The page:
SharePoint wikis get quite a bit of flack from Wiki enthusiasts – who think they are way too basic and rather a lame example of a wiki. We disagree: we quite like SharePoint wiki’s – yes they are very simple and easy to use, but isn’t this kind of the point? That they should allow you to add and share content quickly and easily?
So we have 2 articles for you here. This first one is Wiki basics – why and how you would use a SharePoint wiki – and these apply to both SharePoint 2007 and 2010.
And the second installment will take a spin through the new wiki features which are available in SharePoint 2010 – and some of these should be exciting enough to shut up even the most hard core sceptic.
So first up SharePoint Wiki basics.
Why use a Wiki?
Basically a wiki is a bit like a big, on-line, shareable notepad or whiteboard. So if you want your very busy and important subject matter experts to share their pearls of wisdom with the rest of the organization a wiki is probably a great way for them to do that – because its quick and its easy and they can get their point across without having faff around with formatting or worry about where there are going to save the thing. . It’s also really easy for the original author, or others to add, amend and cross reference. So wikis are also great as team project workspaces, for sharing ideas, gathering information and discussing issues.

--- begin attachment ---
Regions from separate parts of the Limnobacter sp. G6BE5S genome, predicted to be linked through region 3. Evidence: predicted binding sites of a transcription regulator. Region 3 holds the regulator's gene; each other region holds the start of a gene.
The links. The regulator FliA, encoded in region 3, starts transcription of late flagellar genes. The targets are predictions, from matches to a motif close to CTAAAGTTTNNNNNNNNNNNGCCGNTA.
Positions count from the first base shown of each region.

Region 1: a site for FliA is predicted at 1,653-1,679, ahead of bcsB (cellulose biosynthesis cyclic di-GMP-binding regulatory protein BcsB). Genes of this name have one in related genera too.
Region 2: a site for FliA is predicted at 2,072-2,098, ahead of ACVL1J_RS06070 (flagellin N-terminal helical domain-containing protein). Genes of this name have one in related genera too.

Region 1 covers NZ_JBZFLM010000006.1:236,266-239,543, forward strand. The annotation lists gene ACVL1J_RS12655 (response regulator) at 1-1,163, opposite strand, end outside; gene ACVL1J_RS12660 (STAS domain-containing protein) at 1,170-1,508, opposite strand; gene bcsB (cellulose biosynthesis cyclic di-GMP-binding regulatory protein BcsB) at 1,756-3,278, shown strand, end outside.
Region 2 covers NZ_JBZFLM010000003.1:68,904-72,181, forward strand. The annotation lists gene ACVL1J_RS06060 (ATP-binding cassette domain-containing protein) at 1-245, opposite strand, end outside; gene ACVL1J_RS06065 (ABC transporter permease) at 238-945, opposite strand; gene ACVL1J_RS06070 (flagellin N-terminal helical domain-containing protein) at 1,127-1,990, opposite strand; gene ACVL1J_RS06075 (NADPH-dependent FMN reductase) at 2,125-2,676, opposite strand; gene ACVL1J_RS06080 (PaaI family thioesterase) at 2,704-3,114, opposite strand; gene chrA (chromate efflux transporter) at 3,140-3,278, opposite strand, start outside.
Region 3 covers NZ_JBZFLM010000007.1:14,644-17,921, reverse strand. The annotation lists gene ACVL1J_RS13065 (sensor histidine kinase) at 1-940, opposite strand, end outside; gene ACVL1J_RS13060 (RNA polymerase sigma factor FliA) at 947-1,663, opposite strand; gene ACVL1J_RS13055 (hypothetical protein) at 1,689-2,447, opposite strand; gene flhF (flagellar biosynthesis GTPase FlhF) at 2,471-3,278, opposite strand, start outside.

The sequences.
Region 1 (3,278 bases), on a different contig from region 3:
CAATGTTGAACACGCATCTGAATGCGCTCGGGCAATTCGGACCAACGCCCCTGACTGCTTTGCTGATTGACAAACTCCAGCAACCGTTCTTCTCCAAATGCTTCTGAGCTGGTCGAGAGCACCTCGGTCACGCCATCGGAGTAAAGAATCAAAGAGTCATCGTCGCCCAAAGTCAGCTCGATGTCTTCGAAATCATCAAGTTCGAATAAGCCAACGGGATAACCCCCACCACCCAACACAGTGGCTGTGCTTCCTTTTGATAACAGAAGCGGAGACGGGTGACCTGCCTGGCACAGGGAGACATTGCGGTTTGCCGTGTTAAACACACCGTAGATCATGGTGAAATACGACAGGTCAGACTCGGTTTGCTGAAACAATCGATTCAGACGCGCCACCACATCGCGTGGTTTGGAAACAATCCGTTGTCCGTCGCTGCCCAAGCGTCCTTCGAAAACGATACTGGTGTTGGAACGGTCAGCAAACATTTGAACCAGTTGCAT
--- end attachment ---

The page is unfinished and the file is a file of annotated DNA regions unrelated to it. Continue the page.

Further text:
You wouldn’t want to use a wiki for structured data (Tasks/Issues/Invoices etc) that would be better in a List and likewise the very unstructured and easy to edit nature of a wiki means that they are probably not the best place for dealing with content that needs a lot of authentication or protection – so for example you might not want your company pay scales, or disciplinary procedures stored in a wiki – as these are things that you want to put a bit of structure around, and that you don’t want every Tina, Deidre and Harriet editing.
Set up your SharePoint Wiki
This is a 30 second job. From the top left of your screen choose Site Actions and then More Options: